Wednesday, July 17, 2013

Oval window with Bevels and Gems - Copper Foiling

This posting will show the copper foiling process.  This is begun only after each piece of glass fits comfortably within the confines of the push pins on the outer border of the pattern.  There should be a small amount of "wiggle room" between pieces to allow for the foil.  If the pieces fit too tightly, they can crack during the soldering process.  Also, I will be inserting braided wire reinforcement randomly throughout the window, so allowance needs to be made for that as well.  Here's the process .. Click on any photo to enlarge for a closer look.

I'm using 7/32" black back copper foil for this project.  I chose 7/32" because its a nice, wide foil which will give strength to the project.  I chose black back because all of the glass used in this window is "cathedral" or clear glass.  As you can see from the photo below, the inside of the foil shows through the amber colored glass.  After the window has been soldered and black patina is applied, the interior of the copper foil will, in effect, be invisible.

It takes a certain amount of dexterity to apply the foil.  I'm using my left hand here while I take the photo, but you can see, hopefully, that the side of the glass is placed dead center to the foil.  This allows for an equal amount of foil to be wrapped around each side.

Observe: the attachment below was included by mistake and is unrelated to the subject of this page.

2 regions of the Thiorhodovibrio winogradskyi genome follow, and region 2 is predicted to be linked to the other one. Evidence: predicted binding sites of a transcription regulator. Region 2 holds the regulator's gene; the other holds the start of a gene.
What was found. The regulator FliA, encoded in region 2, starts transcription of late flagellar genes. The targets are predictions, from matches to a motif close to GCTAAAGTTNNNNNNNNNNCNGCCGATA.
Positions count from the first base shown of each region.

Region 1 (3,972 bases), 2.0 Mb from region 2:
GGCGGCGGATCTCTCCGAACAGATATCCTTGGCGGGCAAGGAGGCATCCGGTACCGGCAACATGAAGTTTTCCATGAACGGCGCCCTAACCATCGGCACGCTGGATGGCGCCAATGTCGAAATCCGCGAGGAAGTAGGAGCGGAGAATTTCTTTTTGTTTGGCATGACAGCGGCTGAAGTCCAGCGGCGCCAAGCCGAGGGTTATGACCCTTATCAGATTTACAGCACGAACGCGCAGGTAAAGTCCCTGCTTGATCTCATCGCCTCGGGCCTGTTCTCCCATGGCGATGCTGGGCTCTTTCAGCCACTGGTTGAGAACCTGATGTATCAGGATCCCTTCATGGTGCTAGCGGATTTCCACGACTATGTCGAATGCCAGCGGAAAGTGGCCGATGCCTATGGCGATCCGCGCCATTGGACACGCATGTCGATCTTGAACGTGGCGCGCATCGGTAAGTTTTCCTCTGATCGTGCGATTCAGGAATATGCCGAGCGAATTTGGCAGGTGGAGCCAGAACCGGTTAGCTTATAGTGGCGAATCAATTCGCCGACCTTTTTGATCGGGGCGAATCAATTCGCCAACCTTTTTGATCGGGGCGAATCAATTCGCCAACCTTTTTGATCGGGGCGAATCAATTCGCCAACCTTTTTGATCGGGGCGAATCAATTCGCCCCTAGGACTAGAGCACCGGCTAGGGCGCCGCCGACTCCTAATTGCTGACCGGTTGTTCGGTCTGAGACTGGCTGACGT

Here I'm pressing down on the foil to attach it to the sides of the glass.  Prior to this step, I pressed the foil into the edges of the glass using a "fid" or flexible plastic wand as shown in the next photo.

Using a "fid" to press the foil onto the sides of the glass.  Notice that I do not foil the outer border of the glass.  This is the side which will end up underneath the lead u-came that will be used to frame the piece.  Since this side will be hidden and not soldered to anything, there is no need to foil it.  Not having foil on that edge also makes it easier to install the u-came. 

The amber rough rolled glass is all foiled.  Now I'm moving onto the glue chip using the same process.  Notice again that the black interior of the foil shows through the glass.

Again, pressing the foil down onto the glass, followed by using a "fid" to adhere everything well.

I sign each of my custom pieces with a Dremel tool.  Below I've etched my name, the month and the year.  After installation, my signature is barely visible.

This is the braided wire reinforcement that I use for all larger stained glass pieces.  As they say, it "adds astonishing strength to any glass project."  Its easy to use, fits well between copper-foiled glass pieces and is in fact, undetectable after the piece has been soldered.

 Shown below are two lengths of braided reinforcement snaked along random pieces within the window.  I stuff in any stray ends with a sharp object.

And here is the window, copper foiled and reinforced with braided wire and ready for fluxing and soldering.
Just a few more steps to go!  Stay tuned ...

Please visit my website to see my custom windows and repairs (click here).  And if you are on FaceBook, become a fan and I'll keep you up to date on all my stained glass projects.  Call me any time at 201-600-1616 or email with your questions. Thanks!

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